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Here’s one thing about bars in Reykjavík: When you order a drink, you are brought not only said drink but also one of those PIN pad credit card terminals to pay for it. Insert your plastic, assign a tip value (if you want!), and sign the receipt – all while the bartender patiently waits.

Now, patronizing any bar is inherently transactional. You give money; you get alcohol. That’s the deal. But the best bars have a way of letting you forget that, however temporarily. Something about the Icelandic city’s pay-as-you-go system has always struck me as… cold. I’m already committing to pay an exorbitant fee for this 8oz pour of Aon Pecan Mudcake, can you please trust that I’m not going to sip and slip?

So, when I made my first visit to Mikkeller & Friends on a 2017 trip to Reykjavík, I practically melted when the bartender didn’t immediately whip out an electronic payment apparatus. Hell, he didn’t even ask for a card! He merely wrote down my name and watched me walk away. Three hours later, at the end of the night, he told me what I owed him. Crazy, right?

Yes, I know, it is not that crazy, but sometimes it’s the little things that make the biggest difference. And the charm of Mikkeller & Friends Reykjavík is the seemingly endless collection of little things.

The irony, of course, is that there is nothing little about the Mikkeller empire. If you’re unfamiliar with the Danish company (founded by Mikkel Borg Bjergsø and Kristian Klarup Keller), Mikkeller started as a “nomadic” brewery – meaning, it contract brewed on other people’s larger systems all across Europe rather operate a brewery of its own. (I wrote about this model with regard to Brian Strumke and Stillwater, but Evil Twin and Omnipollo are a few other notable examples such breweries.) A few years ago, however, Mikkeller opened a proper brewery in San Diego, where it brews some of its beers (the juice bomb New England IPAs, in particular).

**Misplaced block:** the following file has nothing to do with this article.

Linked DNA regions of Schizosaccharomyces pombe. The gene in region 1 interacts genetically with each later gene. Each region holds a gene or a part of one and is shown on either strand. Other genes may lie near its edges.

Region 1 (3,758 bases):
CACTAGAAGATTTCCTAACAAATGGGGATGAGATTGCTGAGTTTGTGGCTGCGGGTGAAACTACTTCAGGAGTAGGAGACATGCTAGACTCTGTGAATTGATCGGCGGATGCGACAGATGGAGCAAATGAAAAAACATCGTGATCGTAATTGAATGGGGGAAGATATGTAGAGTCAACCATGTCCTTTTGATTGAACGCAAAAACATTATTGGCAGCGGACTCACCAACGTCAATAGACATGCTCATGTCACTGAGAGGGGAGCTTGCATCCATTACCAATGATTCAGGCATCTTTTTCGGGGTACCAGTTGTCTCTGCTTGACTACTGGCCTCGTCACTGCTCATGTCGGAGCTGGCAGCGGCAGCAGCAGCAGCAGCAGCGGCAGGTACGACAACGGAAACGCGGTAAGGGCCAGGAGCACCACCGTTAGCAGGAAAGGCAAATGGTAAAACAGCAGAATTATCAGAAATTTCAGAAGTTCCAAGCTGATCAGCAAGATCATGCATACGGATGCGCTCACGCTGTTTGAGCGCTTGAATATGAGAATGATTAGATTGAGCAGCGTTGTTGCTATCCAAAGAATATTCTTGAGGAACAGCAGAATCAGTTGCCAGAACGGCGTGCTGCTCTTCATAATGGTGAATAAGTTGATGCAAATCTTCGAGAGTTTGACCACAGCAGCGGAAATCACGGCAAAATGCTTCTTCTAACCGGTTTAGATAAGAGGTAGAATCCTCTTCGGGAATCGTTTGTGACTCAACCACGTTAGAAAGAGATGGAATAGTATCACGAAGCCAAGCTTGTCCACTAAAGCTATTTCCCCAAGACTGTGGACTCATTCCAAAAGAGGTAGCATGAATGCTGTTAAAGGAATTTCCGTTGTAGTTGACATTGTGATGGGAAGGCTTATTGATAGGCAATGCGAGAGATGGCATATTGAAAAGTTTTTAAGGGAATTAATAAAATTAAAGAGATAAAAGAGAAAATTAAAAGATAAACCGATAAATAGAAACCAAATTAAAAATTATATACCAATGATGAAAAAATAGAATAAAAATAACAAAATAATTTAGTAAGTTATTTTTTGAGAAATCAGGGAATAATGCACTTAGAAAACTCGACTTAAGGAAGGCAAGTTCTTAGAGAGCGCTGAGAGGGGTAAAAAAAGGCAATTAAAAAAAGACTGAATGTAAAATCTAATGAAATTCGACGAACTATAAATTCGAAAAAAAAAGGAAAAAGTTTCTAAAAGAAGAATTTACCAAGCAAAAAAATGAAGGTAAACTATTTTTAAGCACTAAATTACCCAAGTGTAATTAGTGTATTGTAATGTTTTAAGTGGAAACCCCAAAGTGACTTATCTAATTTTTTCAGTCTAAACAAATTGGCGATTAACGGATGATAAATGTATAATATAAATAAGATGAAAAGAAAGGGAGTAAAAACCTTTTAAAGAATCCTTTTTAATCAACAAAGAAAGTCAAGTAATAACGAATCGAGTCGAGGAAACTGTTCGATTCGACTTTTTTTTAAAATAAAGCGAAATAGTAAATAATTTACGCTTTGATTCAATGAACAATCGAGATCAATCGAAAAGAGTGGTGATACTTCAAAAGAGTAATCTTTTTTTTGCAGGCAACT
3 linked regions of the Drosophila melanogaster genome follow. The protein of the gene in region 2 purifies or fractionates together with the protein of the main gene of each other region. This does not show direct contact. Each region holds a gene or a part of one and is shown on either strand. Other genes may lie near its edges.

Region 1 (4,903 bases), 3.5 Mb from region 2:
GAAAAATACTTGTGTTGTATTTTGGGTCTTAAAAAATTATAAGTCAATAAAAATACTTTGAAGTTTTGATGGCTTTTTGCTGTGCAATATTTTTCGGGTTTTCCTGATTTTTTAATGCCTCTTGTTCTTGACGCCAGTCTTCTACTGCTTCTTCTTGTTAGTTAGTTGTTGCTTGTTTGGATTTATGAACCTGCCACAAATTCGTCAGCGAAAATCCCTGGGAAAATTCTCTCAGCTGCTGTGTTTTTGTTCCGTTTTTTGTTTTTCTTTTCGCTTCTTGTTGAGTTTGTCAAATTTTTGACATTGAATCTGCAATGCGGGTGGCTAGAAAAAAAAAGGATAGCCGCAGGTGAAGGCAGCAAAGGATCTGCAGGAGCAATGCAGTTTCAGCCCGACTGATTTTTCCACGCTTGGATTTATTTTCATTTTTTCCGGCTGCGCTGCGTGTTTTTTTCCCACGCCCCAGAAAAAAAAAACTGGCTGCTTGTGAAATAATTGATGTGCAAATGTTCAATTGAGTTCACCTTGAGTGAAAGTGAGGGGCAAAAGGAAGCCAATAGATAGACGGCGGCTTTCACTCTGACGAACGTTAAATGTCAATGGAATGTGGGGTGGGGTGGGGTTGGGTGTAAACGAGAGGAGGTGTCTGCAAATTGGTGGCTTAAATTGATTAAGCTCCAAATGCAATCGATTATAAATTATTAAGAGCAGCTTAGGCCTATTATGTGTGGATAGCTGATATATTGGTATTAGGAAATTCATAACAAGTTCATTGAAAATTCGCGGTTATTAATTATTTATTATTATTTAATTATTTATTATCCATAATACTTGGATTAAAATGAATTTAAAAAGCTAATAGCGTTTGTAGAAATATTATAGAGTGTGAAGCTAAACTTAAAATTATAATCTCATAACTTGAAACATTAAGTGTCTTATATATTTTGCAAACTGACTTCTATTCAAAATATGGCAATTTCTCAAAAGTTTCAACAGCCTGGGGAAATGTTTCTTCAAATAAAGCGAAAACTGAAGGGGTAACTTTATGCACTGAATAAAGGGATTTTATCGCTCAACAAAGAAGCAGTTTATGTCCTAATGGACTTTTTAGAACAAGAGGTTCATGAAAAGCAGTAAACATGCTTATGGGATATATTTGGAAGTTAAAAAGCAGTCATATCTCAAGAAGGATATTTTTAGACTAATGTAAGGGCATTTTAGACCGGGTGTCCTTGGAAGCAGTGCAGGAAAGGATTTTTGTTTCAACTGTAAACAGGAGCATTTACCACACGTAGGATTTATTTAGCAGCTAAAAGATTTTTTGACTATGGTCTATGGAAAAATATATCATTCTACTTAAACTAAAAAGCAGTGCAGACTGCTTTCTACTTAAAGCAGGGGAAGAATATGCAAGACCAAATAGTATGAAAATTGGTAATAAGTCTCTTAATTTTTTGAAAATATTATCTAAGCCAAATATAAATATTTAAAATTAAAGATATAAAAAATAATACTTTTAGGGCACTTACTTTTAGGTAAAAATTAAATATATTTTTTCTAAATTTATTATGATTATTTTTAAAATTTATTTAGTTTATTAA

Before that, Mikkeller also got into the bar and restaurant business. Hard. It got into the bar and restaurant business very, very hard. To wit: Mikkeller has opened about dozen concepts in its home base of Copenhagen alone – a taqueria, several ramen shop, a Belgian bar, smørrebrød, a BBQ collab brewpub with America’s Three Floyds, and so on. In 2018, there are at least 40 Mikkeller concepts and locations across three continents. The logistics of it all blows my mind. Last year, I was in Copenhagen drinking a Hazy Fuentes canned in California a few weeks earlier. That’s insane! Logistics!!!

Where was I? Oh yes, Mikkeller & Friends Reykjavík. Most Mikkeller bars have a certain look: clean design, bright colors, a beer chalkboard, stout pint glasses, an overall vibe that stands as the antithesis of macho posturing. (Notably, the wonderful Wet City in Baltimore draws inspiration from the Mikkeller bars.) I’ve enjoyed all of the Mikkeller bars I’ve been to, from Stockholm to San Francisco… but Mikkeller & Friends Reykjavík still feels special.